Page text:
Next week, people across the United States will celebrate Thanksgiving, one of the world’s most distinctly American traditions. Families will reunite, parades will be watched, turkey trots will be run and an ungodly amount of pumpkin pie will be consumed. But along with all the harmless fun and unforgettable memories that Thanksgiving brings, it also perpetuates another less harmless but still unmistakably American custom: the erasure of genocidal atrocities inflicted on American Indians by European colonizers.
This erasure is certainly not specific to Thanksgiving. It permeates American culture all year round. Take, for example, the way we are taught about Christopher Columbus. We are told that he wanted to prove the Earth was round and that when he first arrived in the Caribbean, he thought he was in India. How wacky.
What we are not taught is that Columbus and his army used bloody, inhumane violence to force the Arawak people into slavery. We are not taught that Arawaks who did not retrieve enough gold for the colonizers would lose their limbs and sometimes their heads. We are not taught about the unspeakable cruelty which Arawak women and young girls faced at the hands of Columbus’s men.
In American schools, we are taught all sorts of things about European interactions with indigenous people that are either misleading or completely untrue. We are taught anecdotes that humanize the European invaders to distract us from the brutal truth and strengthen the white supremacy that created American culture.
This mythology has led to a number of major issues. First, American pop culture runs rampant with disrespect for Native American history and culture. Remember when Kylie Jenner wore a white parka hood and said she was dressed up as an “eskimo,” or when John Legend put on a cowboy hat and Chrissy Teigen donned a stereotypical feathered headdress for Halloween? Movies like “The Ridiculous Six” and “The Lone Ranger” feature white actors portraying deeply offensive American Indian stereotypes, while TV shows like “Parks and Recreation” turn the violent oppression of indigenous peoples into a punchline.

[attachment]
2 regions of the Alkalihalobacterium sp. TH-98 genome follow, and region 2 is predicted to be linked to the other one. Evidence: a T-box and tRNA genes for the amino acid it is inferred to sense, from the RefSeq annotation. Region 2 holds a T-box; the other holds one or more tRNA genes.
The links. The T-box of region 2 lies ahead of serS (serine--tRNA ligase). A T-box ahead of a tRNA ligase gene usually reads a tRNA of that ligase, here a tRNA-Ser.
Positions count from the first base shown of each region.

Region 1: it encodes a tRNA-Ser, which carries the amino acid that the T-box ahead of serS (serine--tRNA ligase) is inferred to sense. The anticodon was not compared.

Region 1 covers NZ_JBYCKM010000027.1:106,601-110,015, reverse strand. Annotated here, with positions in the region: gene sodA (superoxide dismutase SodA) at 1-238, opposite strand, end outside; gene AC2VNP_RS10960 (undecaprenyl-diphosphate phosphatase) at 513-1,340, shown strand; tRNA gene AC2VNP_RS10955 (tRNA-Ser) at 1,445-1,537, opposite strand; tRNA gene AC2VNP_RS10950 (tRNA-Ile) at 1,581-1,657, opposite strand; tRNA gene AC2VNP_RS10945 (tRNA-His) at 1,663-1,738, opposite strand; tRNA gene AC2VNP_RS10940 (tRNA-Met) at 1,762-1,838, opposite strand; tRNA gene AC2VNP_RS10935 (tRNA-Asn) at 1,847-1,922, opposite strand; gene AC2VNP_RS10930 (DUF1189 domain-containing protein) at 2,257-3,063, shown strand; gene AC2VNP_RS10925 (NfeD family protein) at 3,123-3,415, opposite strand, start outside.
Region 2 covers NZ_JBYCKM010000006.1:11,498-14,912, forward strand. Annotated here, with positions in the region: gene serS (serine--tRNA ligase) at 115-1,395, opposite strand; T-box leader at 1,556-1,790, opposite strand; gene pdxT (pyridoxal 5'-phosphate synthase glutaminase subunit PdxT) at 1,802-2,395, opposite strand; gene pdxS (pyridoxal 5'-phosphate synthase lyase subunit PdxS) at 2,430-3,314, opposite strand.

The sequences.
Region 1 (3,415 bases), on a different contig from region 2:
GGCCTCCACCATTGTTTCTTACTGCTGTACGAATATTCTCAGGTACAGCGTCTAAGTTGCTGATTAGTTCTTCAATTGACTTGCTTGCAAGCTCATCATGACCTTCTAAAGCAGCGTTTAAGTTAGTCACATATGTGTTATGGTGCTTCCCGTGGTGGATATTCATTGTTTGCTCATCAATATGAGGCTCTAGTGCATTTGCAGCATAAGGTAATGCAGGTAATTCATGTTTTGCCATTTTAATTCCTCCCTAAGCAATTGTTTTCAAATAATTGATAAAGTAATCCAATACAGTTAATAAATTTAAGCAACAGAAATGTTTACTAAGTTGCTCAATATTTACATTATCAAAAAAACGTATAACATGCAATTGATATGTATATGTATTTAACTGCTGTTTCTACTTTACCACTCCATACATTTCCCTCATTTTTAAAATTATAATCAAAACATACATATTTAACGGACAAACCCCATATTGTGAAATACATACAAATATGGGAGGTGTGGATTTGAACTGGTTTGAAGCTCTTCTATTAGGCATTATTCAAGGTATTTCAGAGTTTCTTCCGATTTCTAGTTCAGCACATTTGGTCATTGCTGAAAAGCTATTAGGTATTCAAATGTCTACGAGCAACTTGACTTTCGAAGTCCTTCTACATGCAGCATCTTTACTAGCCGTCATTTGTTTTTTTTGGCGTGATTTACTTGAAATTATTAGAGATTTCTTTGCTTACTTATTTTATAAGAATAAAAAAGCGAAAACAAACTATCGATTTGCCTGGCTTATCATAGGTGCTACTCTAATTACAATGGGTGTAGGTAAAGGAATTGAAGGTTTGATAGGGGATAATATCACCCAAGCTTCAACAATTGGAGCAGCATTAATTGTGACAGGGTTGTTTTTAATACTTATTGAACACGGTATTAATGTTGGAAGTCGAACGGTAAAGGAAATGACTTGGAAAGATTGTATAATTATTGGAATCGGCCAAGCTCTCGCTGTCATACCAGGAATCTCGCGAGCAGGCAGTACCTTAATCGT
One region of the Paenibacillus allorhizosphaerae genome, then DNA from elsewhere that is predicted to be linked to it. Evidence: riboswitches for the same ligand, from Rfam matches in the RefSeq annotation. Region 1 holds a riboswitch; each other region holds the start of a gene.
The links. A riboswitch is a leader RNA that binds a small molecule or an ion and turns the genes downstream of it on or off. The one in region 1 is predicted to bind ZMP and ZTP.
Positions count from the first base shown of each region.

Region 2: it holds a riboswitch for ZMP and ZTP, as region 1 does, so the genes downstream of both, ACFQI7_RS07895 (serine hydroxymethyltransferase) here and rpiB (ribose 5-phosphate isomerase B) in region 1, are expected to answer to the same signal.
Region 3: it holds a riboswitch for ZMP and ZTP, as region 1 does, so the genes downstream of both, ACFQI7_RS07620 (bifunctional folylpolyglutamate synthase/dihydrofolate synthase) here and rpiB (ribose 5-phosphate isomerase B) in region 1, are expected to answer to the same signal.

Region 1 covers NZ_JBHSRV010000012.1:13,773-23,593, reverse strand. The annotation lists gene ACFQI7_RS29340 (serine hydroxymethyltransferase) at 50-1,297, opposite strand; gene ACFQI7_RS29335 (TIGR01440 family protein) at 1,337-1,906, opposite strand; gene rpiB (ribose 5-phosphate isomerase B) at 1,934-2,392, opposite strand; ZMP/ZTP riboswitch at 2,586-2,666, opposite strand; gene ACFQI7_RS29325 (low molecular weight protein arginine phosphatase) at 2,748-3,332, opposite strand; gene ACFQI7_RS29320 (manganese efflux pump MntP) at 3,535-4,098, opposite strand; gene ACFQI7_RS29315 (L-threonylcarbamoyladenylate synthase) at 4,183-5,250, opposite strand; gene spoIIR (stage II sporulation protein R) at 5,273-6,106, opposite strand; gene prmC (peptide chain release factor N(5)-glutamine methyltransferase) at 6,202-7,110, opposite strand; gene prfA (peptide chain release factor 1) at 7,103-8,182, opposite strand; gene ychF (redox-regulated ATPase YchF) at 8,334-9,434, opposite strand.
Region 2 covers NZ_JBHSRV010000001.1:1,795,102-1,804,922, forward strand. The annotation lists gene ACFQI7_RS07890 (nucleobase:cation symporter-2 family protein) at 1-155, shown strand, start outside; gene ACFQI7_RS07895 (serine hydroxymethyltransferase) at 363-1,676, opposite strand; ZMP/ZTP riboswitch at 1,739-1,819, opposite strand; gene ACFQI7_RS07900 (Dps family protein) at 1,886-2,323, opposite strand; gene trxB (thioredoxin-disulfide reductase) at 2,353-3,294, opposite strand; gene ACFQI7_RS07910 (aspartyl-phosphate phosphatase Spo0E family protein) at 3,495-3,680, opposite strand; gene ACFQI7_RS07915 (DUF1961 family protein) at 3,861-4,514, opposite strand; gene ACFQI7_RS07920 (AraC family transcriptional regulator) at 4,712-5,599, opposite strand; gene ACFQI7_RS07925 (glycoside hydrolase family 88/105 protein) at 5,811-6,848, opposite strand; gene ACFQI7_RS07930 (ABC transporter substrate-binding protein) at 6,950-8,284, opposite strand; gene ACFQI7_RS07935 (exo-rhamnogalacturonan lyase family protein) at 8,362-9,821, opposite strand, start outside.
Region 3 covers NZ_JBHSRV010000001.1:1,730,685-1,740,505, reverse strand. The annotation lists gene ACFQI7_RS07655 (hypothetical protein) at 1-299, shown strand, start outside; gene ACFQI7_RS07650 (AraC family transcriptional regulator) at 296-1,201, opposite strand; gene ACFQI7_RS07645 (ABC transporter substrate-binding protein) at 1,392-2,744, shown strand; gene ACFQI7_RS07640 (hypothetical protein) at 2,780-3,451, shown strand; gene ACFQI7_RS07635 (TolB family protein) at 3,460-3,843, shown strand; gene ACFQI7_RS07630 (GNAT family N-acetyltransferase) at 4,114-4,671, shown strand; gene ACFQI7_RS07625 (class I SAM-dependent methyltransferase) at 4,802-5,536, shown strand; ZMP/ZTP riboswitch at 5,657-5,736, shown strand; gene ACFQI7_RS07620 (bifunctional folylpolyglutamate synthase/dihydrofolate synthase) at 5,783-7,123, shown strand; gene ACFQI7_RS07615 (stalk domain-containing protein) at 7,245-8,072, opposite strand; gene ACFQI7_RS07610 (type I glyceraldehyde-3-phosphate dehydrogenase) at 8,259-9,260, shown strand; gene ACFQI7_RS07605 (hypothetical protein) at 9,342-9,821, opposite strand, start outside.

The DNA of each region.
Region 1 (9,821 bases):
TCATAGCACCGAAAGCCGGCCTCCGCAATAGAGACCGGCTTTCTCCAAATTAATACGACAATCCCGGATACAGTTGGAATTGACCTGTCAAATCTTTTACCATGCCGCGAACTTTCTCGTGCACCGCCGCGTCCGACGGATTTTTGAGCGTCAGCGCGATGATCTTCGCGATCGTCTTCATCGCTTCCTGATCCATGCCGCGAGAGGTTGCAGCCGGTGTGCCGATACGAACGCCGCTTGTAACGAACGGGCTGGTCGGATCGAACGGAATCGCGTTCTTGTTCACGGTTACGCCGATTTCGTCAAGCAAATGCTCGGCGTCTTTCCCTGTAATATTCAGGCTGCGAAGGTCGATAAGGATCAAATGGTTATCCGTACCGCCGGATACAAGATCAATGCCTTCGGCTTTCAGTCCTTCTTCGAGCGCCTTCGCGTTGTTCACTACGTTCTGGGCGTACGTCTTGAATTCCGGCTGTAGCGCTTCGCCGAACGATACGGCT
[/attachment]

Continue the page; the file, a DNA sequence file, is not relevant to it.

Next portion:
Second, and more importantly, disregard for historical hardships faced by native people has paved the way for new struggles in the present. American Indian communities are plagued by poverty, alcoholism, mental illness and neglect. Centuries of white settlers forcing tribes away from their homes caused all of this, and refusal to acknowledge the truth about American history allows these issues to go unsolved with little to no help from the world outside the reservations.
The traditional celebration of Thanksgiving encompasses all of this to a horrifying degree. American children perform Thanksgiving pageants that perpetuate long-debunked myths about white settlers living in friendship with American Indians. They come home wearing crude headdresses made out of construction paper and Crayola markers, reducing centuries of rich history and culture to a ten-minute craft.
The famous Macy’s Thanksgiving Day Parade is led by two pilgrims. Perhaps this is appropriate, considering the fact that white Anglo-Saxon Protestants always seem to be at the front of the line in American life while those whose oppression they rode to power on are treated as nothing more than footnotes in mainstream tales of American history.
But this doesn’t mean we should stop celebrating Thanksgiving altogether. We simply need to change how we celebrate it. We must shift the focus of the holiday away from its white supremacist roots and instead fully embrace the ideals that make Thanksgiving such a popular holiday. Modern celebrations of Thanksgiving need to become celebrations of gratitude. They must be celebrations of family, love, and pumpkin pie. Stop putting children in misleading pageants, and instead put them in an environment of humility and kindness. Stop letting pilgrims lead the parade, and instead lead the way with acceptance, understanding, and truth. Of course, this will not remedy the oppression of native people nor will it end their continued suffering. To do that, we must remain cognizant year-round of how many American institutions, including the College of William and Mary, were built on the backs of indigenous tribes.
We must speak truth to power and fight to dismantle those power structures. It is on us as young people to right the wrongs of older generations, though a bit of help from our elders wouldn’t hurt.
And in the middle of that fight, it’s okay to take a breather to spend time with loved ones and eat way too much pumpkin pie as long as you don’t do it in the name of colonialism. By spreading the spirit of togetherness that Thanksgiving has come to represent and rejecting the colonial ideas of dominance and exclusion, we will be one step closer to winning the fight.
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